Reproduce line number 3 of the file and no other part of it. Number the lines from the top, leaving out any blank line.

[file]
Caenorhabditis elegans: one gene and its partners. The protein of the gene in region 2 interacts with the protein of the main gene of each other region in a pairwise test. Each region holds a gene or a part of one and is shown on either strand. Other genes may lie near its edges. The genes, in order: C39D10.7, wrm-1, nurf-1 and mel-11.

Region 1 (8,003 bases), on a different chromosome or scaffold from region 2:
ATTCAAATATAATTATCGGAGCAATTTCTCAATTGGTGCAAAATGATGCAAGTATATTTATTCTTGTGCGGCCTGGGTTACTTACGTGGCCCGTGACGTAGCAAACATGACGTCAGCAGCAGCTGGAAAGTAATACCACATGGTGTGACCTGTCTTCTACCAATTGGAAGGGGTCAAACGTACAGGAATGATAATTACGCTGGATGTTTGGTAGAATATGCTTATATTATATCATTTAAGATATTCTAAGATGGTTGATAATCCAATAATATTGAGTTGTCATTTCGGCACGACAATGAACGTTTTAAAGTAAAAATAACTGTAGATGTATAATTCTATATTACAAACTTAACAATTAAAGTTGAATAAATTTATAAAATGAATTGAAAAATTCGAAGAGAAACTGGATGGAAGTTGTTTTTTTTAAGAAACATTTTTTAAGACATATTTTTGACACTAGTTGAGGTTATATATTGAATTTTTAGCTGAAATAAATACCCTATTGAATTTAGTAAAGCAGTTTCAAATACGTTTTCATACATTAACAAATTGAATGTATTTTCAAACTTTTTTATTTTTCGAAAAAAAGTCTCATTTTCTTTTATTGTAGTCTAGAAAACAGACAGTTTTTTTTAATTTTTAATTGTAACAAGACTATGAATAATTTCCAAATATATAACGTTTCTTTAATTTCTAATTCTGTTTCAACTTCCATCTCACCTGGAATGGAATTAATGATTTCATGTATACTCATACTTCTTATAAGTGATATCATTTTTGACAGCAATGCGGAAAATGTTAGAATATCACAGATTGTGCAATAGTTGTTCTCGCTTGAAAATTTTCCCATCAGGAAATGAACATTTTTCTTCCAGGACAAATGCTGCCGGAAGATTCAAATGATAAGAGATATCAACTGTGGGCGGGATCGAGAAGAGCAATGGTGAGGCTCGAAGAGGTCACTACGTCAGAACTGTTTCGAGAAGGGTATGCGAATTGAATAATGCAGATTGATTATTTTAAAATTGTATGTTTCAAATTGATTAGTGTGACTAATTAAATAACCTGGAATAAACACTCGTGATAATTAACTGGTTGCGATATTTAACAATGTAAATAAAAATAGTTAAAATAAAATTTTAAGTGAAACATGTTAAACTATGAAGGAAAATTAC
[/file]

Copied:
ATTCAAATATAATTATCGGAGCAATTTCTCAATTGGTGCAAAATGATGCAAGTATATTTATTCTTGTGCGGCCTGGGTTACTTACGTGGCCCGTGACGTAGCAAACATGACGTCAGCAGCAGCTGGAAAGTAATACCACATGGTGTGACCTGTCTTCTACCAATTGGAAGGGGTCAAACGTACAGGAATGATAATTACGCTGGATGTTTGGTAGAATATGCTTATATTATATCATTTAAGATATTCTAAGATGGTTGATAATCCAATAATATTGAGTTGTCATTTCGGCACGACAATGAACGTTTTAAAGTAAAAATAACTGTAGATGTATAATTCTATATTACAAACTTAACAATTAAAGTTGAATAAATTTATAAAATGAATTGAAAAATTCGAAGAGAAACTGGATGGAAGTTGTTTTTTTTAAGAAACATTTTTTAAGACATATTTTTGACACTAGTTGAGGTTATATATTGAATTTTTAGCTGAAATAAATACCCTATTGAATTTAGTAAAGCAGTTTCAAATACGTTTTCATACATTAACAAATTGAATGTATTTTCAAACTTTTTTATTTTTCGAAAAAAAGTCTCATTTTCTTTTATTGTAGTCTAGAAAACAGACAGTTTTTTTTAATTTTTAATTGTAACAAGACTATGAATAATTTCCAAATATATAACGTTTCTTTAATTTCTAATTCTGTTTCAACTTCCATCTCACCTGGAATGGAATTAATGATTTCATGTATACTCATACTTCTTATAAGTGATATCATTTTTGACAGCAATGCGGAAAATGTTAGAATATCACAGATTGTGCAATAGTTGTTCTCGCTTGAAAATTTTCCCATCAGGAAATGAACATTTTTCTTCCAGGACAAATGCTGCCGGAAGATTCAAATGATAAGAGATATCAACTGTGGGCGGGATCGAGAAGAGCAATGGTGAGGCTCGAAGAGGTCACTACGTCAGAACTGTTTCGAGAAGGGTATGCGAATTGAATAATGCAGATTGATTATTTTAAAATTGTATGTTTCAAATTGATTAGTGTGACTAATTAAATAACCTGGAATAAACACTCGTGATAATTAACTGGTTGCGATATTTAACAATGTAAATAAAAATAGTTAAAATAAAATTTTAAGTGAAACATGTTAAACTATGAAGGAAAATTAC